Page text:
Annoying Tech Arrogance

Well hello and welcome back to this edition of The Weekly Geek. It’s great to see you again!

Earlier this month I was touring the desert of SlowServia searching out the ancient city of Mydatastewslow. While digging at the temple of Bloatedfiles I found that a tomb raider had already been there.  While sifting through the sand, the ancient one showed up full of arrogance, praising himself to the local tribe. That was until the ancient one realized he was looking at Adonis himself. As a hush fell across the desert valley, the ancient one looked down at the sand in humble submission and quickly scurried away to perform some menial task at hand.

Calling all Computer Professionals, DO YOUR JOB!

For those who don’t fully understand the story, I was called into a job where a slow server was taking to long to feed information to the client computers and the hard drive was reporting full. The main database for the customer would not run and thus the entire business was literally shut down. The original technology company was not available for one reason or another. While I was at the client’s office a representative of the original company showed up and was a little put out that another technician (me) was there. When I began to question the previous tech about why the server had a single core, non hyper thread 2.4GHz CPU and only 512MB of RAM (this was Windows Server 2003 for you techies out there) with a shared database he proudly stated “We upgraded that about a year ago.” Hello, that motherboard was outdated more than a year ago (Intel 845G), it could support up to a 3.06GHz 533 FSB CPU and 2 gigs of RAM, not much by today’s standards but a lot more than was in the system.

Now let me state that the server and technician were not wrong, just different. Whoever designed the server was spending as little money as possible but the customer / end user is not “budget” type of customer so proper hardware should have been used up front. The database software on the server also needed more horsepower.

The reason I call my self Adonis here is because only arrogance would have a technician think he or she was a know it all do it all (a “Jehovah” of technology). My specialties are my specialties, I am not great at every aspect of technology thus I rely on others who are “gods” in their areas to assist me and in turn I assist others.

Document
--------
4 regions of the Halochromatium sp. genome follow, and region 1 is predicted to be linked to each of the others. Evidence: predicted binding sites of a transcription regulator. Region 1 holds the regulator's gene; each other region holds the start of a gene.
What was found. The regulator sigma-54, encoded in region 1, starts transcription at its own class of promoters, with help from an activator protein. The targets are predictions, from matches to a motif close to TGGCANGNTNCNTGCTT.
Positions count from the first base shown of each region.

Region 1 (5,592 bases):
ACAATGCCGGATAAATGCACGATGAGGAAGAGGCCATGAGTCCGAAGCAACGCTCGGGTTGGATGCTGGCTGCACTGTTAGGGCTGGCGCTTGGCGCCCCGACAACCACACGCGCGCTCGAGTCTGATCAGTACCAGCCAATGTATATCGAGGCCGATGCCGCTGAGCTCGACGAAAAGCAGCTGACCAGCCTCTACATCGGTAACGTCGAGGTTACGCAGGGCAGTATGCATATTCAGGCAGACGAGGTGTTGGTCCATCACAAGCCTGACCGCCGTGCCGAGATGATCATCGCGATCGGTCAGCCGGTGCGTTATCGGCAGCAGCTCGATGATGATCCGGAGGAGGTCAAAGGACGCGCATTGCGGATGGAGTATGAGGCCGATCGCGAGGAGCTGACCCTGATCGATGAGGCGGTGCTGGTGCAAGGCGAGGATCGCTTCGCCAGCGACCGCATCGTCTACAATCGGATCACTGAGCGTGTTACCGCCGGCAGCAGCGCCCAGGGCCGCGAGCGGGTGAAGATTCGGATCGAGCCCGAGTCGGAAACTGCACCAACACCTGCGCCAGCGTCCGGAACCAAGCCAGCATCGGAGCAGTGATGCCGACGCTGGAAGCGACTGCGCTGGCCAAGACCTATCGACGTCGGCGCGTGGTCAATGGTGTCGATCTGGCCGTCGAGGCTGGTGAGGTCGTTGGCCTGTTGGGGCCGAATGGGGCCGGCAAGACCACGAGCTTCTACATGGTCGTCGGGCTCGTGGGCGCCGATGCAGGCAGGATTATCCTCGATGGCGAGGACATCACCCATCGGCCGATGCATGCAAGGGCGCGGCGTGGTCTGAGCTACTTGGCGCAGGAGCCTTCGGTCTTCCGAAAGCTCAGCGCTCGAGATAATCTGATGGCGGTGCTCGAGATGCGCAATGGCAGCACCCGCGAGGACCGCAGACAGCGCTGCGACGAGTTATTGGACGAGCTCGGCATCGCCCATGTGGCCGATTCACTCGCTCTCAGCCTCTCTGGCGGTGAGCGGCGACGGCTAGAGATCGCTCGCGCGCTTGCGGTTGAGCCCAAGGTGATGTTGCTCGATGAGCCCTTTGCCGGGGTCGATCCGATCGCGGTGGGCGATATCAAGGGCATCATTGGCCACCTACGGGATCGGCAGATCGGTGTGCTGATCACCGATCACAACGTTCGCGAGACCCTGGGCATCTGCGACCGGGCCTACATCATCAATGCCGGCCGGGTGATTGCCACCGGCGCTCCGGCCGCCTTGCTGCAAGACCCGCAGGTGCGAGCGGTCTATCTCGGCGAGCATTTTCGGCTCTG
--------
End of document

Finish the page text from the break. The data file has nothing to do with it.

Technicians, you do not work for your boss or yourself, you work for the customer. By working for the customer you will get a repeat HAPPY customer (and most likely several referrals) which will keep the money flowing which in turn keeps your boss satisfied. So do the job right the first time and be humble to the customer. I am so tired of your self appointed arrogance. Just because you eat too much and know how to make Windows Server NT dance the jig does not mean you know anything about web hosting or programming in LISP. In my real world example above, the technician was not even a good technician, not only did he not know the real world required hardware but had set up the clients program to incorrectly store data. He was using more space for each file than necessary. Each file should have been between 100 and 150k, the small files were just over 300k and the out of control ones were over 3 Meg. No wonder the hard drive was full.

I could go on about the known dead backup system (the tech knew but the customer thought it was working) and the dead, in warranty, parts that were left on a shelf (apparently waiting for the warranty to expire). I could also talk about the dual hard drives in the server not configured or the software RAID set up for the operating system only, but once again I digress, his methodology was different not wrong. Yeah, right!

For those of you who are not technicians or newbies getting into the technology field, I apologize for this rant. For those of you who are not new to the field (beginning technology experts), you now have been officially told that character, honesty and humility do count. Finally, for those experienced technicians who actually read this through, let it serve as a reminder of our place in the “service” oriented field.

Oh, yeah, I’m not perfect, just ask my ex-wife (or even my current wife for that matter). I am willing to admit that I must give my best to the customer and where I fall short, I need to call in the troops not skimp, “tech-talk” over my clients head or think I walk on water.

Well enough for now, until we meet again, have a virus free week!